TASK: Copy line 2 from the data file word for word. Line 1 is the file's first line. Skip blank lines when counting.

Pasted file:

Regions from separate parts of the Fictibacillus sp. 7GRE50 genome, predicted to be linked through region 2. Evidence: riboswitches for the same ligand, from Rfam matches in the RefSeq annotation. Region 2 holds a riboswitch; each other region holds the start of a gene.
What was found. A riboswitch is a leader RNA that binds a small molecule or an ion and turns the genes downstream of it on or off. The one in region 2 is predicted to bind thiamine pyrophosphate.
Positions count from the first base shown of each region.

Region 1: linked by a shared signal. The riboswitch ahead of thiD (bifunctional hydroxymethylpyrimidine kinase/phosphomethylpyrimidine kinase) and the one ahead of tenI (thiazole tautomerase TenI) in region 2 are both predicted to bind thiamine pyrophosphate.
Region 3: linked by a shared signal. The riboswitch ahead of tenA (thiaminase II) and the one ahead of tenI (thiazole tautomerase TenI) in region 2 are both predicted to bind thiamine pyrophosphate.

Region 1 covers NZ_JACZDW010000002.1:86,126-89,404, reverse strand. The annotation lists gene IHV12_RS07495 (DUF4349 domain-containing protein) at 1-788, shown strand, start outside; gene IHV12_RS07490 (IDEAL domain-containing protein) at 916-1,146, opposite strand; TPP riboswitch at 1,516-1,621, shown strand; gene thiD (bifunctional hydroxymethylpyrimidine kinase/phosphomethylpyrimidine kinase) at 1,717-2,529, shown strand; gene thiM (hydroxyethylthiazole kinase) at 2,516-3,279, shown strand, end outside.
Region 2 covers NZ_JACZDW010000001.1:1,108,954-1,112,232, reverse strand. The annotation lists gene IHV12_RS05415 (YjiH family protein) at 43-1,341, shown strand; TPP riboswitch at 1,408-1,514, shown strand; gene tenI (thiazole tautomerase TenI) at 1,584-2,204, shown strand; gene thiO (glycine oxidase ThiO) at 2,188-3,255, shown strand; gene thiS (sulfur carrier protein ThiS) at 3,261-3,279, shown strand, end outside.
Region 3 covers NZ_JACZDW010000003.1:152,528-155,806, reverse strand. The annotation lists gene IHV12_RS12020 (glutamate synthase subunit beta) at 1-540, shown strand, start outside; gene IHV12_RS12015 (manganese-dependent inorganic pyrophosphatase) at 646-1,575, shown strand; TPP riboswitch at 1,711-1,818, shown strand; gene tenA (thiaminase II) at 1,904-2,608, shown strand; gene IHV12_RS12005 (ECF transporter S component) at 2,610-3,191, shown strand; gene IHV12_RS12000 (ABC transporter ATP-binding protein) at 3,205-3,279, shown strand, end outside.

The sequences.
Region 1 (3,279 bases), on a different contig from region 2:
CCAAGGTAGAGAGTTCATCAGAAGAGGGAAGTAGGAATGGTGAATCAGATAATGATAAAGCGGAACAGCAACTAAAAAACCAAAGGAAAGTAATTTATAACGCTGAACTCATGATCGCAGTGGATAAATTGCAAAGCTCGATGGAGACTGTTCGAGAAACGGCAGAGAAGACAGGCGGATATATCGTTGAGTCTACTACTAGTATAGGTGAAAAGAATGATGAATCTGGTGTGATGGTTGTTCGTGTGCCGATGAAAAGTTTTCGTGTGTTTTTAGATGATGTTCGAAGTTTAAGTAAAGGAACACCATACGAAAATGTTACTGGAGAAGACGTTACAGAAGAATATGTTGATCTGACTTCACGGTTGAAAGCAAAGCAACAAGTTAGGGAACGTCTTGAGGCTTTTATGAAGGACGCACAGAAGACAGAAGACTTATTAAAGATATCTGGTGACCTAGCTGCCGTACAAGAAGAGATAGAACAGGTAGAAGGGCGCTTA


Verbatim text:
What was found. A riboswitch is a leader RNA that binds a small molecule or an ion and turns the genes downstream of it on or off. The one in region 2 is predicted to bind thiamine pyrophosphate.